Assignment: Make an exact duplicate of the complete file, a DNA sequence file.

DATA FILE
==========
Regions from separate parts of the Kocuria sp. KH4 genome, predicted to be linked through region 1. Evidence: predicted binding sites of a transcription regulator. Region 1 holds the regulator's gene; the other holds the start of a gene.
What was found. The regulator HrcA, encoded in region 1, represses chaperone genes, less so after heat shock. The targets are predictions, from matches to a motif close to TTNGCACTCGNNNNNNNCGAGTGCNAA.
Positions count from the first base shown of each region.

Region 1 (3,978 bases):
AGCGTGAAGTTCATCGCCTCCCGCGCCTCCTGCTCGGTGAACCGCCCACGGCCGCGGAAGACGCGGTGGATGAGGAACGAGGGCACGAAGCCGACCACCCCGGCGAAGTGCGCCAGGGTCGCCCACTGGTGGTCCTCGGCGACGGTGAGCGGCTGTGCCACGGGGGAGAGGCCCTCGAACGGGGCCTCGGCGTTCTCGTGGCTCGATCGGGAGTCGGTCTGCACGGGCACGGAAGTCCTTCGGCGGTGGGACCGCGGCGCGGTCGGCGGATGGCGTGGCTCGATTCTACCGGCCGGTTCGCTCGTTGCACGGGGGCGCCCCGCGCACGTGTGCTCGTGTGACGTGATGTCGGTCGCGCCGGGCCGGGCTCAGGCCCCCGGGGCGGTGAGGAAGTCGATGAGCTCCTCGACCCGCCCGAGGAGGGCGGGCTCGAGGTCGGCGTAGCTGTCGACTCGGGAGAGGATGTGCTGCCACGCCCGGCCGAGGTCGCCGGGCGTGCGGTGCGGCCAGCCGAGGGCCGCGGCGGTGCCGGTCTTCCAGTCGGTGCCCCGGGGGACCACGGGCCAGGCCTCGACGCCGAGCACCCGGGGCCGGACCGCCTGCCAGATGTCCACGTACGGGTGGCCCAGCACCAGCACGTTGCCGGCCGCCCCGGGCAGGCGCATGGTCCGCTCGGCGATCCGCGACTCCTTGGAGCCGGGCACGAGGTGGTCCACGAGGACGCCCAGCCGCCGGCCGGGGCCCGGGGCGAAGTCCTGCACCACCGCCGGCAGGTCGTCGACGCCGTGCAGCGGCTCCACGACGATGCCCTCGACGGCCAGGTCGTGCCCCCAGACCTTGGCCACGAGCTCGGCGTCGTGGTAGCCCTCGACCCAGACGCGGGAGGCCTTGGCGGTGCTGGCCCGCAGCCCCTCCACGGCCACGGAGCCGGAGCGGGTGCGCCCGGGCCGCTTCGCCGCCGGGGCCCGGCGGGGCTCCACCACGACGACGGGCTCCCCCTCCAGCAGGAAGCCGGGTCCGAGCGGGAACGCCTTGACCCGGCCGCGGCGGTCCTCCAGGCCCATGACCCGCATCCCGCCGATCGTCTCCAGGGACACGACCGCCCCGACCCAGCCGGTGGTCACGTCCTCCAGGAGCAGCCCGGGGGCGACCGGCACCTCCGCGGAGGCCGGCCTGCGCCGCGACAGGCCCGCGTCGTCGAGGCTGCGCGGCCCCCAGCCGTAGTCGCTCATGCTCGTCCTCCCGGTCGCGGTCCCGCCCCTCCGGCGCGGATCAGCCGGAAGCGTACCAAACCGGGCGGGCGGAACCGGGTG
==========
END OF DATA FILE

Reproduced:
Regions from separate parts of the Kocuria sp. KH4 genome, predicted to be linked through region 1. Evidence: predicted binding sites of a transcription regulator. Region 1 holds the regulator's gene; the other holds the start of a gene.
What was found. The regulator HrcA, encoded in region 1, represses chaperone genes, less so after heat shock. The targets are predictions, from matches to a motif close to TTNGCACTCGNNNNNNNCGAGTGCNAA.
Positions count from the first base shown of each region.

Region 1 (3,978 bases):
AGCGTGAAGTTCATCGCCTCCCGCGCCTCCTGCTCGGTGAACCGCCCACGGCCGCGGAAGACGCGGTGGATGAGGAACGAGGGCACGAAGCCGACCACCCCGGCGAAGTGCGCCAGGGTCGCCCACTGGTGGTCCTCGGCGACGGTGAGCGGCTGTGCCACGGGGGAGAGGCCCTCGAACGGGGCCTCGGCGTTCTCGTGGCTCGATCGGGAGTCGGTCTGCACGGGCACGGAAGTCCTTCGGCGGTGGGACCGCGGCGCGGTCGGCGGATGGCGTGGCTCGATTCTACCGGCCGGTTCGCTCGTTGCACGGGGGCGCCCCGCGCACGTGTGCTCGTGTGACGTGATGTCGGTCGCGCCGGGCCGGGCTCAGGCCCCCGGGGCGGTGAGGAAGTCGATGAGCTCCTCGACCCGCCCGAGGAGGGCGGGCTCGAGGTCGGCGTAGCTGTCGACTCGGGAGAGGATGTGCTGCCACGCCCGGCCGAGGTCGCCGGGCGTGCGGTGCGGCCAGCCGAGGGCCGCGGCGGTGCCGGTCTTCCAGTCGGTGCCCCGGGGGACCACGGGCCAGGCCTCGACGCCGAGCACCCGGGGCCGGACCGCCTGCCAGATGTCCACGTACGGGTGGCCCAGCACCAGCACGTTGCCGGCCGCCCCGGGCAGGCGCATGGTCCGCTCGGCGATCCGCGACTCCTTGGAGCCGGGCACGAGGTGGTCCACGAGGACGCCCAGCCGCCGGCCGGGGCCCGGGGCGAAGTCCTGCACCACCGCCGGCAGGTCGTCGACGCCGTGCAGCGGCTCCACGACGATGCCCTCGACGGCCAGGTCGTGCCCCCAGACCTTGGCCACGAGCTCGGCGTCGTGGTAGCCCTCGACCCAGACGCGGGAGGCCTTGGCGGTGCTGGCCCGCAGCCCCTCCACGGCCACGGAGCCGGAGCGGGTGCGCCCGGGCCGCTTCGCCGCCGGGGCCCGGCGGGGCTCCACCACGACGACGGGCTCCCCCTCCAGCAGGAAGCCGGGTCCGAGCGGGAACGCCTTGACCCGGCCGCGGCGGTCCTCCAGGCCCATGACCCGCATCCCGCCGATCGTCTCCAGGGACACGACCGCCCCGACCCAGCCGGTGGTCACGTCCTCCAGGAGCAGCCCGGGGGCGACCGGCACCTCCGCGGAGGCCGGCCTGCGCCGCGACAGGCCCGCGTCGTCGAGGCTGCGCGGCCCCCAGCCGTAGTCGCTCATGCTCGTCCTCCCGGTCGCGGTCCCGCCCCTCCGGCGCGGATCAGCCGGAAGCGTACCAAACCGGGCGGGCGGAACCGGGTG